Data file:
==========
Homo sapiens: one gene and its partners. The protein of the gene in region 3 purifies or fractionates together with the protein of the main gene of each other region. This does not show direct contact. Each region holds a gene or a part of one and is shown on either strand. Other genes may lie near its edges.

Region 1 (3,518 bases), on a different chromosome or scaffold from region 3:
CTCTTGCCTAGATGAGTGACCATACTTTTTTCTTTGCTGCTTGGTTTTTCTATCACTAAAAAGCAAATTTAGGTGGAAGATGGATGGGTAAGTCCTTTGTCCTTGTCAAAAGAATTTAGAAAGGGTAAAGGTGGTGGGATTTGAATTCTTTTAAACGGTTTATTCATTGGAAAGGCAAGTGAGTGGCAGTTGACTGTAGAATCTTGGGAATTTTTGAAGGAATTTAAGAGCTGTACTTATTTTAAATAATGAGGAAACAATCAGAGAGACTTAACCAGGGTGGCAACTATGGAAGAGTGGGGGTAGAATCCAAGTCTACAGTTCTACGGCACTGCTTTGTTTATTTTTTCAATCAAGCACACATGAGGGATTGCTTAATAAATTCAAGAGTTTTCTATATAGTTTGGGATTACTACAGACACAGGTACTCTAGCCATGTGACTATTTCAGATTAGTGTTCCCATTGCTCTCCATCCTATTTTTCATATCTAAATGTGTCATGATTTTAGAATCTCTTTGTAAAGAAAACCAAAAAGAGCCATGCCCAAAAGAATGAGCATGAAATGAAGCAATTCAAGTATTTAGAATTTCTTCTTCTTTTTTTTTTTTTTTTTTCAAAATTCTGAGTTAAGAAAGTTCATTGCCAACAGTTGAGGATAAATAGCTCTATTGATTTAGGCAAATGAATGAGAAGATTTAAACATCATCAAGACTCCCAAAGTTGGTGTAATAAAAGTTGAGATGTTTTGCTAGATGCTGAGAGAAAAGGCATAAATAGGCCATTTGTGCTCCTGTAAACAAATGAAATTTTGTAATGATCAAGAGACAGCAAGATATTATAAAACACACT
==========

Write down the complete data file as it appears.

Homo sapiens: one gene and its partners. The protein of the gene in region 3 purifies or fractionates together with the protein of the main gene of each other region. This does not show direct contact. Each region holds a gene or a part of one and is shown on either strand. Other genes may lie near its edges.

Region 1 (3,518 bases), on a different chromosome or scaffold from region 3:
CTCTTGCCTAGATGAGTGACCATACTTTTTTCTTTGCTGCTTGGTTTTTCTATCACTAAAAAGCAAATTTAGGTGGAAGATGGATGGGTAAGTCCTTTGTCCTTGTCAAAAGAATTTAGAAAGGGTAAAGGTGGTGGGATTTGAATTCTTTTAAACGGTTTATTCATTGGAAAGGCAAGTGAGTGGCAGTTGACTGTAGAATCTTGGGAATTTTTGAAGGAATTTAAGAGCTGTACTTATTTTAAATAATGAGGAAACAATCAGAGAGACTTAACCAGGGTGGCAACTATGGAAGAGTGGGGGTAGAATCCAAGTCTACAGTTCTACGGCACTGCTTTGTTTATTTTTTCAATCAAGCACACATGAGGGATTGCTTAATAAATTCAAGAGTTTTCTATATAGTTTGGGATTACTACAGACACAGGTACTCTAGCCATGTGACTATTTCAGATTAGTGTTCCCATTGCTCTCCATCCTATTTTTCATATCTAAATGTGTCATGATTTTAGAATCTCTTTGTAAAGAAAACCAAAAAGAGCCATGCCCAAAAGAATGAGCATGAAATGAAGCAATTCAAGTATTTAGAATTTCTTCTTCTTTTTTTTTTTTTTTTTTCAAAATTCTGAGTTAAGAAAGTTCATTGCCAACAGTTGAGGATAAATAGCTCTATTGATTTAGGCAAATGAATGAGAAGATTTAAACATCATCAAGACTCCCAAAGTTGGTGTAATAAAAGTTGAGATGTTTTGCTAGATGCTGAGAGAAAAGGCATAAATAGGCCATTTGTGCTCCTGTAAACAAATGAAATTTTGTAATGATCAAGAGACAGCAAGATATTATAAAACACACT